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Wales. Before Flint Castle.
Enter, with Drum and Colours, BOLINGBROKE and
Boling. So that by this intelligence we learn,
gone to meet the king, who lately landed, With some few private friends, upon this coast.
North. The news is very fair and good, my lord; Richard, not far from hence, hath hid his head.
York. It would beseem the lord Northumberland, To say-king Richard:-Alack the heavy day, When such a sacred king should hide his head.
North. Your grace mistakes me; only to be brief, Left I his title out. York.
The time hath been, Would you have been so brief with him, he would Have been so brief with
you, For taking so the head, your whole head's length. Boling. Mistake not, uncle, further than you
should. York. Take not, good cousin, further than you
should, Lest you mis-take: The heavens are o'er your
head, Boling. I know it, uncle; and oppose not Myself against their will.—But who comes here?
to shorten you,
Well, Harry; what, will not this castle yield ?
Percy. The castle royally is mann'd, my lord,
's For taking so the head,] To take the head is, to act without restraipt; to take undue liberties:
Against thy entrance.
Yes, my good lord,
North. Belike, it is the bishop of Carlisle.
[NORTHUMBERLAND advances to the Castle,
with a Trumpet. Let's march without the noise of threat’ning drum, That from the castle's totter'd battlements Our fair appointments may be well perus'd. Methinks, king Richard and myself should me
With no less terror than the elements
rage be his, while on the earth I rain My waters; on the earth, and not on him. March on, and mark king Richard how he looks.
A parle sounded, and answered by another Trumpet
stood To watch the fearful bending of thy knee,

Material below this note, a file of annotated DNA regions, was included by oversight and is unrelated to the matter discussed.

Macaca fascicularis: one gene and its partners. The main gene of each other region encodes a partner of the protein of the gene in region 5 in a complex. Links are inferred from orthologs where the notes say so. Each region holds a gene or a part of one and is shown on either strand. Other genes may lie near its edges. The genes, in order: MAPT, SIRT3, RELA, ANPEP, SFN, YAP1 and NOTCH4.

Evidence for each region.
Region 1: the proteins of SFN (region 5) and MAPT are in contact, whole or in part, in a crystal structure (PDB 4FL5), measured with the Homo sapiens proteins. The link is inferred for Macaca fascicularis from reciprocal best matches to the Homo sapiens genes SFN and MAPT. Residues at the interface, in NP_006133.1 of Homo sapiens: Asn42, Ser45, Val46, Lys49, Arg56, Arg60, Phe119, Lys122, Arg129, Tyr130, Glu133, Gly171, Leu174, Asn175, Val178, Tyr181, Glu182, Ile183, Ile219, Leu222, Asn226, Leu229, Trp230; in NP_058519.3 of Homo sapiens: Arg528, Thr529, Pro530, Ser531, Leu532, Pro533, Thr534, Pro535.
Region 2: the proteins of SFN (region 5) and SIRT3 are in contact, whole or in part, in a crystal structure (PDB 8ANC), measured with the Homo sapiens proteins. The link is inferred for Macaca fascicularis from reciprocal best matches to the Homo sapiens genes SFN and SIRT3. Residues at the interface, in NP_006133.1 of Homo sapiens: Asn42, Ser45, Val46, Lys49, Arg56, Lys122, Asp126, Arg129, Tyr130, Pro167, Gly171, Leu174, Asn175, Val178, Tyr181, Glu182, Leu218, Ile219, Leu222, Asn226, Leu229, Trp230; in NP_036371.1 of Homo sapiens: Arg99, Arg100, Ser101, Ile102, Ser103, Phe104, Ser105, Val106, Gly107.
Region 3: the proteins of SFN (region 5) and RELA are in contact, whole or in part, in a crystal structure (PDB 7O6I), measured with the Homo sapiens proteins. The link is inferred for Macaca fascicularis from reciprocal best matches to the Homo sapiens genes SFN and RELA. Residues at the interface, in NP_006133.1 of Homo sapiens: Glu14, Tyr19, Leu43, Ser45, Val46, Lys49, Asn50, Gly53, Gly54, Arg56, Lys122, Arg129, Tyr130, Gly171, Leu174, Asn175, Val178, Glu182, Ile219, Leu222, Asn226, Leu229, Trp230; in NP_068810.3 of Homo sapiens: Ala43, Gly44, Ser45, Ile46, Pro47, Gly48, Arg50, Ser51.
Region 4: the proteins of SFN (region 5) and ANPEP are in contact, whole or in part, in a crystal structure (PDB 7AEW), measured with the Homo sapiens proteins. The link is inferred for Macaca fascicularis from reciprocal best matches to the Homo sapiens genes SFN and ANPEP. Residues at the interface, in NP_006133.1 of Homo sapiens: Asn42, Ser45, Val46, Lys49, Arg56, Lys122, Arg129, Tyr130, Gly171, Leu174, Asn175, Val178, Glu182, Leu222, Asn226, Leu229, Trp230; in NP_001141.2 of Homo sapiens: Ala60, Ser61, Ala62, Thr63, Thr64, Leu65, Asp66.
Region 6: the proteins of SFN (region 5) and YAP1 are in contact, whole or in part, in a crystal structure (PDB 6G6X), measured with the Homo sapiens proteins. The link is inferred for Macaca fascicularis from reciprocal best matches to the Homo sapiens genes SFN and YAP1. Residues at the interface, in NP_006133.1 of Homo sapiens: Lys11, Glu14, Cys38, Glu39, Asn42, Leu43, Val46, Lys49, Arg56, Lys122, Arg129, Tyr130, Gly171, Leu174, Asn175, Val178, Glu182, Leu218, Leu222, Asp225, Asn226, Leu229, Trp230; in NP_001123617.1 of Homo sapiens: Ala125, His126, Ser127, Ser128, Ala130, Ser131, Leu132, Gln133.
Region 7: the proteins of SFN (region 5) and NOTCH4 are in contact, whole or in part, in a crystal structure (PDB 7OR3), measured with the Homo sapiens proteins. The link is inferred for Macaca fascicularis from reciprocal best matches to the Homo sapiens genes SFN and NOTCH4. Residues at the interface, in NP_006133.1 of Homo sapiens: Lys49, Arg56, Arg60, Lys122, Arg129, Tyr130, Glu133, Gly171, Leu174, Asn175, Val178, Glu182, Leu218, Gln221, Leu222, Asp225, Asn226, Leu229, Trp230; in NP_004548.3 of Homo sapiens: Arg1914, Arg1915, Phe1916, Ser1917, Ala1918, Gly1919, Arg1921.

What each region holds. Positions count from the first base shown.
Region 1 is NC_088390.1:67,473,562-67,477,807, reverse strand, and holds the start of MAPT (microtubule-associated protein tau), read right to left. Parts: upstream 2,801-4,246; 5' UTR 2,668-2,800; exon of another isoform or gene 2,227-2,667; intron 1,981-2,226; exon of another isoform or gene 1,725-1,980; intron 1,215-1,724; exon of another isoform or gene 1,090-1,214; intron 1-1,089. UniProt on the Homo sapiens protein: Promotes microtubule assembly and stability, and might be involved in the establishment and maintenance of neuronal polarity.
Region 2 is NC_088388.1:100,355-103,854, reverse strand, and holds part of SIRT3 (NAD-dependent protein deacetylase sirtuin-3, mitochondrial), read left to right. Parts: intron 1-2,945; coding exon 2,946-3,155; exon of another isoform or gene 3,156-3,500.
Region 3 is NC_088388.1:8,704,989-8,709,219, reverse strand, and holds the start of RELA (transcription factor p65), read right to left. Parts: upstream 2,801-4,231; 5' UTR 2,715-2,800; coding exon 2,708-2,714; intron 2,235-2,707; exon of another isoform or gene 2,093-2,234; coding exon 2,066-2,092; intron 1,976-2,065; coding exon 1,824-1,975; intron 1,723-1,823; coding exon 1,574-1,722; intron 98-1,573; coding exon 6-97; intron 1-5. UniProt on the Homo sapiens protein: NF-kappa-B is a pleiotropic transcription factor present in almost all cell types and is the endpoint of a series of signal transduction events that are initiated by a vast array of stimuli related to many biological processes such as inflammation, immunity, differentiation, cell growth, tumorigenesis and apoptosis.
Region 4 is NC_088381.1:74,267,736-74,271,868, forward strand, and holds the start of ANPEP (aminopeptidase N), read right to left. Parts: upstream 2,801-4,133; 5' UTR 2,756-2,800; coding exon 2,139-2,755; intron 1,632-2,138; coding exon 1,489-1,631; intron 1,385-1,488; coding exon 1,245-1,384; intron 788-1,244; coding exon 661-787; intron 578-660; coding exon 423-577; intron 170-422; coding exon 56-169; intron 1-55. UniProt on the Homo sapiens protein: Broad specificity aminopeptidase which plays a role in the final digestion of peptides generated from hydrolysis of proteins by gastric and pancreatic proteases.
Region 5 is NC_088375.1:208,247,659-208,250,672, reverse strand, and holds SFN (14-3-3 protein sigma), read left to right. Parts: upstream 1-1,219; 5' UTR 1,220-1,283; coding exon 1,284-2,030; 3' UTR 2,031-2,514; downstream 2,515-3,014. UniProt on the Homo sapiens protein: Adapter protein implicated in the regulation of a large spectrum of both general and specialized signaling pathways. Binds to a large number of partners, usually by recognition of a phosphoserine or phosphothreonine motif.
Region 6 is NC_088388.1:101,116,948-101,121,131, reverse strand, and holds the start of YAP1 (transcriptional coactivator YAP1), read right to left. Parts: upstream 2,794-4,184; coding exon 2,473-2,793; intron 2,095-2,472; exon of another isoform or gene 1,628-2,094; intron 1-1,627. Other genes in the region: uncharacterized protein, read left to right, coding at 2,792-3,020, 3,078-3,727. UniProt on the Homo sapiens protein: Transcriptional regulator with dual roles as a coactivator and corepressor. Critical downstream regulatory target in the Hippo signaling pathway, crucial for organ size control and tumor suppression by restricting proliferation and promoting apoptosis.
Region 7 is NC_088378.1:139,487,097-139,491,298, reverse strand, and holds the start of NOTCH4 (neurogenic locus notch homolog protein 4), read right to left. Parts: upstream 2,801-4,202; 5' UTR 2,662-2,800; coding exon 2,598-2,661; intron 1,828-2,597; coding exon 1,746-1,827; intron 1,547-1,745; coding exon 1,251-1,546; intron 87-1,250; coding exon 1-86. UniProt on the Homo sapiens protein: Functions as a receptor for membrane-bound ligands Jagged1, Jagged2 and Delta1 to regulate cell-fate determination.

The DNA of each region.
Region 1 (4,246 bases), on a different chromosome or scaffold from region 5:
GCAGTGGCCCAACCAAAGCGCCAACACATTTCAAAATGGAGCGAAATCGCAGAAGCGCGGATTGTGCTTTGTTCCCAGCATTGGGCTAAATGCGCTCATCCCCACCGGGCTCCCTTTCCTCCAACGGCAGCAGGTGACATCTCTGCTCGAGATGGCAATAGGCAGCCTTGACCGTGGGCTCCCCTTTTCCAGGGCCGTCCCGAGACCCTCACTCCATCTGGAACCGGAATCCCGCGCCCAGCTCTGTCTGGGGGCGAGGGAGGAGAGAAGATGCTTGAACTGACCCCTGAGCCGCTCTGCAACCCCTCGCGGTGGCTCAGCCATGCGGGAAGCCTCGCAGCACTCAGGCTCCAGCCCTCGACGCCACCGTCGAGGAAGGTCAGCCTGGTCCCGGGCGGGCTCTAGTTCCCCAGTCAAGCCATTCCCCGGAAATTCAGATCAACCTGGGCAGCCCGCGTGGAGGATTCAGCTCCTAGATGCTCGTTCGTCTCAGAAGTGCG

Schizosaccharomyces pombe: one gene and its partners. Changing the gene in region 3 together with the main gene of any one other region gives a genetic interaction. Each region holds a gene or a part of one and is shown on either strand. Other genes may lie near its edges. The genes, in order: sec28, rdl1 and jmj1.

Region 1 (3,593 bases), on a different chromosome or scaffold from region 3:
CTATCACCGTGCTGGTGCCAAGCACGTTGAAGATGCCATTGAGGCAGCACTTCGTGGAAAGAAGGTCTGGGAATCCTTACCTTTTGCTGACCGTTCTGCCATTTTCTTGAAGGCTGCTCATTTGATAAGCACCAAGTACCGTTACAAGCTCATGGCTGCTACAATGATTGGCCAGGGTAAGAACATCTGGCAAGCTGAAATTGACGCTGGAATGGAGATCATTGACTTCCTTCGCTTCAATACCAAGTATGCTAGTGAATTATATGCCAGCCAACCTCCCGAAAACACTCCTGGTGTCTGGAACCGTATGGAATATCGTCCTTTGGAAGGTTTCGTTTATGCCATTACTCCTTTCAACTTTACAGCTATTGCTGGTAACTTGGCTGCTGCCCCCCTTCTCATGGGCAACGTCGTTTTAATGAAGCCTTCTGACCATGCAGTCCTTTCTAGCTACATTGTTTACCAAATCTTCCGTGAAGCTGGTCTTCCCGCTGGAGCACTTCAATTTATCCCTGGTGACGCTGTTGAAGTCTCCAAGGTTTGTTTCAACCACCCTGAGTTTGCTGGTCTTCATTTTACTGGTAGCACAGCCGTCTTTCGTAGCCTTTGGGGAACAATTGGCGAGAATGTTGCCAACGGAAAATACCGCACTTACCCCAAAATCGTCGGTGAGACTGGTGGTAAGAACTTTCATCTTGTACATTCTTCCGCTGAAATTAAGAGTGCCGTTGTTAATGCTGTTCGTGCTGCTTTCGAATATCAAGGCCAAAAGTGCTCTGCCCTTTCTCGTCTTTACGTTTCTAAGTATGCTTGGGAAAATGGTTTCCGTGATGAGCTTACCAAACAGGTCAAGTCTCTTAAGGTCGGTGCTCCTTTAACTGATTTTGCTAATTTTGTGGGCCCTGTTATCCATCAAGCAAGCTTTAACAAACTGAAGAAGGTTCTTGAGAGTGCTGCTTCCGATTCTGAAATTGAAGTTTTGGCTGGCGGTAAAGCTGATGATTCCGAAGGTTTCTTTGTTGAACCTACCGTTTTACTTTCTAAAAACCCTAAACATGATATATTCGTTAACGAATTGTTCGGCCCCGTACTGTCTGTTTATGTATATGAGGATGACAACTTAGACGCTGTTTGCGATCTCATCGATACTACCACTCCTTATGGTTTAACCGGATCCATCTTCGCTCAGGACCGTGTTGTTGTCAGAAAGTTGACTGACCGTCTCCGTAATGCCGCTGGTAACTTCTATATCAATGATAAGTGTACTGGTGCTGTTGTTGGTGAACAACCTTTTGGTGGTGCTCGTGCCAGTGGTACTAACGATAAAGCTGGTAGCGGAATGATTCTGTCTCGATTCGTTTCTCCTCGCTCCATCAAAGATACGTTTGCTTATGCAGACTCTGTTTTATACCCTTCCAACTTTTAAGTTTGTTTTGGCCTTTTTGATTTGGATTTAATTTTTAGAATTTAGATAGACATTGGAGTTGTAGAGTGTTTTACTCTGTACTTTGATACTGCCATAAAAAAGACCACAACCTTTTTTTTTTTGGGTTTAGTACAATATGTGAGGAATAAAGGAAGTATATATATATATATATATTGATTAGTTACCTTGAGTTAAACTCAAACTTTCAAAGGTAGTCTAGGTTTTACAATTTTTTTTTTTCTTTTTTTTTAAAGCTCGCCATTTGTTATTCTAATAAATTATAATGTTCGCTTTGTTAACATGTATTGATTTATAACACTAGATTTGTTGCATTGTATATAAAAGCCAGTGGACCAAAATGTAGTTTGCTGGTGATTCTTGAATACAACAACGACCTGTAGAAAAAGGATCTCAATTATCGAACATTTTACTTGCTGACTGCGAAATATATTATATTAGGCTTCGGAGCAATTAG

To NORTHUMBERLAND, Because we thought ourself thy lawful king; And if we be, how dare thy joints forget To pay their awful duty to our presence? If we be not, show us the hand of God That hath dismiss'd us from our stewardship; For well we know, no hand of blood and bone Can gripe the sacred handle of our scepter, Unless he do profane, steal, or usurp. And though you think, that all, as you have done,
Have torn their souls, by turning them from us,
stride he makes upon my land,
king Should so with civil and uncivil arms Be rush'd upon! Thy thrice-noble cousin, Harry Bolingbroke, doth humbly kiss thy hand; And by the honourable tomb he swears, That stands upon thy royal grandsire's bones; And by the royalties of both your bloods, Currents that spring from one most gracious heads And by the buried hand of warlike Gaunt; And by the worth and honour of himself, Comprising all that may be sworn or said, His coming hither hath no further scope,
the flower of England's face;] Dr. Warburton the flower of England's face is meant the choicest youths of England, who shall be slaughtered in this quarrel, or have bloody crowns, The flower of England's face, to design her choicest youth, is a fine and noble expression, but Mr. Steevens is of opinion that the flower of England's face, meanis England's forcry face, the flowery surface of England's soil.
Than for his lineal royalties, and to beg
your majesty. This swears he, as he is a prince, is just; And, as I am a gentleman, I credit him. K. Rich. Northumberland, say,--thus the king returns;
words, Till time lend friends, and friends their helpful
swords. K. Rich. O God! O God! that e'er this tongue
of mine, That laid the sentence of dread banishment On yon proud man, should take it off again With words of sooth! O, that I were as great As is my grief, or lesser than my name! Or that I could forget what I have been! Or not remember what I must be now! Swell'st thou, proud heart? I'll give thee scope to
5 With words of sooth!] Sooth is sweet as well as true. In this place sooth means sweetness or softness, a signification yet retained in the verb to sooth. JOHNSON.